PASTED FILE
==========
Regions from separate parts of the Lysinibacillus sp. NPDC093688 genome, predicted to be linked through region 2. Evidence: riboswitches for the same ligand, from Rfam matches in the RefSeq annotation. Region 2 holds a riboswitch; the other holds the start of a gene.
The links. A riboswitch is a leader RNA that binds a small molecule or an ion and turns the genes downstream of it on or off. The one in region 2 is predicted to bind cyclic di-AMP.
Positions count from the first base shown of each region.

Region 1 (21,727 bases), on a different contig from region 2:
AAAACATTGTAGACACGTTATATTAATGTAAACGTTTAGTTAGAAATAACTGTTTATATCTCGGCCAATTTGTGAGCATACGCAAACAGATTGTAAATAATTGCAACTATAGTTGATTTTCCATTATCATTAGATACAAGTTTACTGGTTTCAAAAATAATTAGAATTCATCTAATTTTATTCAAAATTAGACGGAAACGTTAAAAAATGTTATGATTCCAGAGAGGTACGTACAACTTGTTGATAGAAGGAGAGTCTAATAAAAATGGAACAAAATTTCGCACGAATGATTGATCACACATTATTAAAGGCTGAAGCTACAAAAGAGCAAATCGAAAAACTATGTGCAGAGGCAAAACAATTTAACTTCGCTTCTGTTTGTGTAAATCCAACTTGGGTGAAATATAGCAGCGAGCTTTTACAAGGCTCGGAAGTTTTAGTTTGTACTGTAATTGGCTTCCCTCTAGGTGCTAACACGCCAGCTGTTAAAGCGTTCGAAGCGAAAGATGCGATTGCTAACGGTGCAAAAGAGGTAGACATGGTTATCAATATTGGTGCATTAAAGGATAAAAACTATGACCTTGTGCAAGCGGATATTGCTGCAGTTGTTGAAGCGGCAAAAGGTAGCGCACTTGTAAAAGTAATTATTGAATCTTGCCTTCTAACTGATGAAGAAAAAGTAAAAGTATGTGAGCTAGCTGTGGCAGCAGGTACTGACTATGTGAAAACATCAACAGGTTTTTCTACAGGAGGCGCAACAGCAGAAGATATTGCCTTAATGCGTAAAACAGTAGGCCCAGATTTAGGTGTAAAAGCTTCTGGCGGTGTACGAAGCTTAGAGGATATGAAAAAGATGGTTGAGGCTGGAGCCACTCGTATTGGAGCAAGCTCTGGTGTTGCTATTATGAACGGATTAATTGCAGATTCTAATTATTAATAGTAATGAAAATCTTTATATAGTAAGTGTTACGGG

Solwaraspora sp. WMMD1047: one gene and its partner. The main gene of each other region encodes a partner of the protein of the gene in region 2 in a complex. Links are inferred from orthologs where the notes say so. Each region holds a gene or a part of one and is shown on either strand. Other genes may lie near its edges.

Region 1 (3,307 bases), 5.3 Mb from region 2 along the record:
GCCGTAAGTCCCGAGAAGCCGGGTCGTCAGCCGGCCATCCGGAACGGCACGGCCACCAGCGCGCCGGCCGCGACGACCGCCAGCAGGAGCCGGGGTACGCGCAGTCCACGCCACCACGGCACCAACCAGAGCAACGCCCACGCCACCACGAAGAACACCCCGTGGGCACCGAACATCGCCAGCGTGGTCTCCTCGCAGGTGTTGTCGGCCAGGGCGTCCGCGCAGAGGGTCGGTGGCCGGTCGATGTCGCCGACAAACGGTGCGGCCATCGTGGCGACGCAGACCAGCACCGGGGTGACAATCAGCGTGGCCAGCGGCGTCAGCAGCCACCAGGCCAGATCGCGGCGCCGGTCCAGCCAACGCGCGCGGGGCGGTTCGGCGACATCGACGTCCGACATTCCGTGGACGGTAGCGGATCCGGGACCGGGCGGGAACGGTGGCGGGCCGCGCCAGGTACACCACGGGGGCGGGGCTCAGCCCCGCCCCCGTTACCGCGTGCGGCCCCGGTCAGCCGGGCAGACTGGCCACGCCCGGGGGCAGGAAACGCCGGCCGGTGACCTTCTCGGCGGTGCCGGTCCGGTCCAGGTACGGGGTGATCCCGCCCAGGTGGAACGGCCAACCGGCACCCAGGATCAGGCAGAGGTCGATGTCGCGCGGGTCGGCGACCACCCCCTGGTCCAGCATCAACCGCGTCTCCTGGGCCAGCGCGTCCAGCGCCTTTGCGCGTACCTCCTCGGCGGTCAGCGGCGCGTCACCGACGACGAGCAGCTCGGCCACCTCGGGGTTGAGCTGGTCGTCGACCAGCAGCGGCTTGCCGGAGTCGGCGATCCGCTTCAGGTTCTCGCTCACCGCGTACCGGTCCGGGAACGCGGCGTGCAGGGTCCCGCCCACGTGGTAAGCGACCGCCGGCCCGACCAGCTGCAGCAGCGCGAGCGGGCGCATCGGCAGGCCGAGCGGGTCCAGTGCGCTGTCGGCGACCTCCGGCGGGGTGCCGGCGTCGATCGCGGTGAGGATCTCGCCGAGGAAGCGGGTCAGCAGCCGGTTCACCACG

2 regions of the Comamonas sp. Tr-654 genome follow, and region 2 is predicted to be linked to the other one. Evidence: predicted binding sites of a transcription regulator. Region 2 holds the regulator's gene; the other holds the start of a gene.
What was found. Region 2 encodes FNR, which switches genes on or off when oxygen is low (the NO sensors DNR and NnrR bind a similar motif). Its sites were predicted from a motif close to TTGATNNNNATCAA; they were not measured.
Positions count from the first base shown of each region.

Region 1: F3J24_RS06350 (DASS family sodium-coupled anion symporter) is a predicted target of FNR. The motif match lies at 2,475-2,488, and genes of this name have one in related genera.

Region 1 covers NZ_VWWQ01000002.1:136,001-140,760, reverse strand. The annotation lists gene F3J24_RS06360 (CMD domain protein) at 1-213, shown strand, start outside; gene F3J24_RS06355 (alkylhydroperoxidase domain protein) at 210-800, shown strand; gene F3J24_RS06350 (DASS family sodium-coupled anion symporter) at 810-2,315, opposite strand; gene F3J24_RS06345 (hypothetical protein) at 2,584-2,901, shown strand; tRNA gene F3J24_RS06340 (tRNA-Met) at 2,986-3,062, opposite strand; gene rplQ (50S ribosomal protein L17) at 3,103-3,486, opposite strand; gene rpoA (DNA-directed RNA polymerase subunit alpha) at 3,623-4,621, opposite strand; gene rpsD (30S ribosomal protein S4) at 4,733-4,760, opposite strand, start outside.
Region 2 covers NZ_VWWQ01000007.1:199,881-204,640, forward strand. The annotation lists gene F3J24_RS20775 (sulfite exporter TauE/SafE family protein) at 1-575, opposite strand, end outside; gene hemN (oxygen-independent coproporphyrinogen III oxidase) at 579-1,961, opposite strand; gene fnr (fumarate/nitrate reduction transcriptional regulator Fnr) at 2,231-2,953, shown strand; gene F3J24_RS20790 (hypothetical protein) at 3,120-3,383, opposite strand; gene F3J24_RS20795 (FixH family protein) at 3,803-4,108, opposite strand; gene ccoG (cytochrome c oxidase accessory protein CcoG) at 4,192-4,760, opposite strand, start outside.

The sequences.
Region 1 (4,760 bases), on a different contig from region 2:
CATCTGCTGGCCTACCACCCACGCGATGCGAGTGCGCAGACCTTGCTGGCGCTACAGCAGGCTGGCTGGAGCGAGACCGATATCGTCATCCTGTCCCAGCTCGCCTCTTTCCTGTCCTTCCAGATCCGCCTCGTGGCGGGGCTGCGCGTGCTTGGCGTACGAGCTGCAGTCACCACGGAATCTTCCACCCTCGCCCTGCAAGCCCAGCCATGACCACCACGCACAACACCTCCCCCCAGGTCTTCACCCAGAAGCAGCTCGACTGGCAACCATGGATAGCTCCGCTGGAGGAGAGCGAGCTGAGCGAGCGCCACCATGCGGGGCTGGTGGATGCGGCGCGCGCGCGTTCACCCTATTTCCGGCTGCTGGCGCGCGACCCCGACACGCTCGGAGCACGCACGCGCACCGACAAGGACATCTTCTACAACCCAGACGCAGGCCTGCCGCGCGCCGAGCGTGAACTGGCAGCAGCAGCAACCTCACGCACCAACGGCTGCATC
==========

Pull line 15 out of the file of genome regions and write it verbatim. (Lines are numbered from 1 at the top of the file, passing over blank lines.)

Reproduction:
The sequences.